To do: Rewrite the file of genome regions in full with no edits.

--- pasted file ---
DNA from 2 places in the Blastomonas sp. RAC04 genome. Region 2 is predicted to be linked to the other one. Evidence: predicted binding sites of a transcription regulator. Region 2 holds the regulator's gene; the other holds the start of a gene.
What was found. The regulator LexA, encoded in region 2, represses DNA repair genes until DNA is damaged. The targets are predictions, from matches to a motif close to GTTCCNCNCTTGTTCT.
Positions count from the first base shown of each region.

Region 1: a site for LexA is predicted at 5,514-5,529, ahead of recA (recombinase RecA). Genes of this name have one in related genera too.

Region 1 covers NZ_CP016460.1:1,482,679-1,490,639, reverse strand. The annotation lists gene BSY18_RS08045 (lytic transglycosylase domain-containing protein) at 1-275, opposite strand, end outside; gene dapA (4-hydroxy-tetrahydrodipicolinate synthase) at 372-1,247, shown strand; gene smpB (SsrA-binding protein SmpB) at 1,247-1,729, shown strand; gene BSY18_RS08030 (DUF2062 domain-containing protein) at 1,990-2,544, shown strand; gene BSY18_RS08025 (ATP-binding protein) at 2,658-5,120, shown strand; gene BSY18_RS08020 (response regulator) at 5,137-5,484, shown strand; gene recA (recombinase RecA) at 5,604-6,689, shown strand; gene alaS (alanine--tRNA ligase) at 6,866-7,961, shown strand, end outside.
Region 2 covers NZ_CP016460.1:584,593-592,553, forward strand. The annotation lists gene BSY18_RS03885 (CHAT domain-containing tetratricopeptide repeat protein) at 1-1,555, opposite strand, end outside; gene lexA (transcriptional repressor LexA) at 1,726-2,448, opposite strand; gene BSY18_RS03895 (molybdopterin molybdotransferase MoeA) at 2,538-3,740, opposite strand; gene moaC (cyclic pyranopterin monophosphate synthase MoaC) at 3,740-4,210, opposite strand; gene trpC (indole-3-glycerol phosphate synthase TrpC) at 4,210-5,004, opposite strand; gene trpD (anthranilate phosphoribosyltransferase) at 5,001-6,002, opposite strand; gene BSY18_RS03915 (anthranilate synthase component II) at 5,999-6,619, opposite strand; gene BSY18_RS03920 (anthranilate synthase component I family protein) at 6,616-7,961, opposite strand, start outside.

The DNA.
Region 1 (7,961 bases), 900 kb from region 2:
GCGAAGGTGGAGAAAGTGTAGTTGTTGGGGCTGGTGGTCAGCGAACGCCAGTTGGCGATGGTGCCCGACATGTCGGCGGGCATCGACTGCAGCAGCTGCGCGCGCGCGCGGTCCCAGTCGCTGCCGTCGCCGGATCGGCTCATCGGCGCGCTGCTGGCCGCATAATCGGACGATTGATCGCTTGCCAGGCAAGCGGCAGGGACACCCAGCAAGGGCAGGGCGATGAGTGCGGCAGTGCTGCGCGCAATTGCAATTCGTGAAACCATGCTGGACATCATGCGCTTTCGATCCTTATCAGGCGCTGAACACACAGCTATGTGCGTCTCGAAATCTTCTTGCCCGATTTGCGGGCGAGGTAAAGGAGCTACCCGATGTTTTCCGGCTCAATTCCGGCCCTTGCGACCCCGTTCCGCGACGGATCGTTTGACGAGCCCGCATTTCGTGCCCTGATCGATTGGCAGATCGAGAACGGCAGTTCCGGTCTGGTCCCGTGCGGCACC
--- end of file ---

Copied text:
DNA from 2 places in the Blastomonas sp. RAC04 genome. Region 2 is predicted to be linked to the other one. Evidence: predicted binding sites of a transcription regulator. Region 2 holds the regulator's gene; the other holds the start of a gene.
What was found. The regulator LexA, encoded in region 2, represses DNA repair genes until DNA is damaged. The targets are predictions, from matches to a motif close to GTTCCNCNCTTGTTCT.
Positions count from the first base shown of each region.

Region 1: a site for LexA is predicted at 5,514-5,529, ahead of recA (recombinase RecA). Genes of this name have one in related genera too.

Region 1 covers NZ_CP016460.1:1,482,679-1,490,639, reverse strand. The annotation lists gene BSY18_RS08045 (lytic transglycosylase domain-containing protein) at 1-275, opposite strand, end outside; gene dapA (4-hydroxy-tetrahydrodipicolinate synthase) at 372-1,247, shown strand; gene smpB (SsrA-binding protein SmpB) at 1,247-1,729, shown strand; gene BSY18_RS08030 (DUF2062 domain-containing protein) at 1,990-2,544, shown strand; gene BSY18_RS08025 (ATP-binding protein) at 2,658-5,120, shown strand; gene BSY18_RS08020 (response regulator) at 5,137-5,484, shown strand; gene recA (recombinase RecA) at 5,604-6,689, shown strand; gene alaS (alanine--tRNA ligase) at 6,866-7,961, shown strand, end outside.
Region 2 covers NZ_CP016460.1:584,593-592,553, forward strand. The annotation lists gene BSY18_RS03885 (CHAT domain-containing tetratricopeptide repeat protein) at 1-1,555, opposite strand, end outside; gene lexA (transcriptional repressor LexA) at 1,726-2,448, opposite strand; gene BSY18_RS03895 (molybdopterin molybdotransferase MoeA) at 2,538-3,740, opposite strand; gene moaC (cyclic pyranopterin monophosphate synthase MoaC) at 3,740-4,210, opposite strand; gene trpC (indole-3-glycerol phosphate synthase TrpC) at 4,210-5,004, opposite strand; gene trpD (anthranilate phosphoribosyltransferase) at 5,001-6,002, opposite strand; gene BSY18_RS03915 (anthranilate synthase component II) at 5,999-6,619, opposite strand; gene BSY18_RS03920 (anthranilate synthase component I family protein) at 6,616-7,961, opposite strand, start outside.

The DNA.
Region 1 (7,961 bases), 900 kb from region 2:
GCGAAGGTGGAGAAAGTGTAGTTGTTGGGGCTGGTGGTCAGCGAACGCCAGTTGGCGATGGTGCCCGACATGTCGGCGGGCATCGACTGCAGCAGCTGCGCGCGCGCGCGGTCCCAGTCGCTGCCGTCGCCGGATCGGCTCATCGGCGCGCTGCTGGCCGCATAATCGGACGATTGATCGCTTGCCAGGCAAGCGGCAGGGACACCCAGCAAGGGCAGGGCGATGAGTGCGGCAGTGCTGCGCGCAATTGCAATTCGTGAAACCATGCTGGACATCATGCGCTTTCGATCCTTATCAGGCGCTGAACACACAGCTATGTGCGTCTCGAAATCTTCTTGCCCGATTTGCGGGCGAGGTAAAGGAGCTACCCGATGTTTTCCGGCTCAATTCCGGCCCTTGCGACCCCGTTCCGCGACGGATCGTTTGACGAGCCCGCATTTCGTGCCCTGATCGATTGGCAGATCGAGAACGGCAGTTCCGGTCTGGTCCCGTGCGGCACC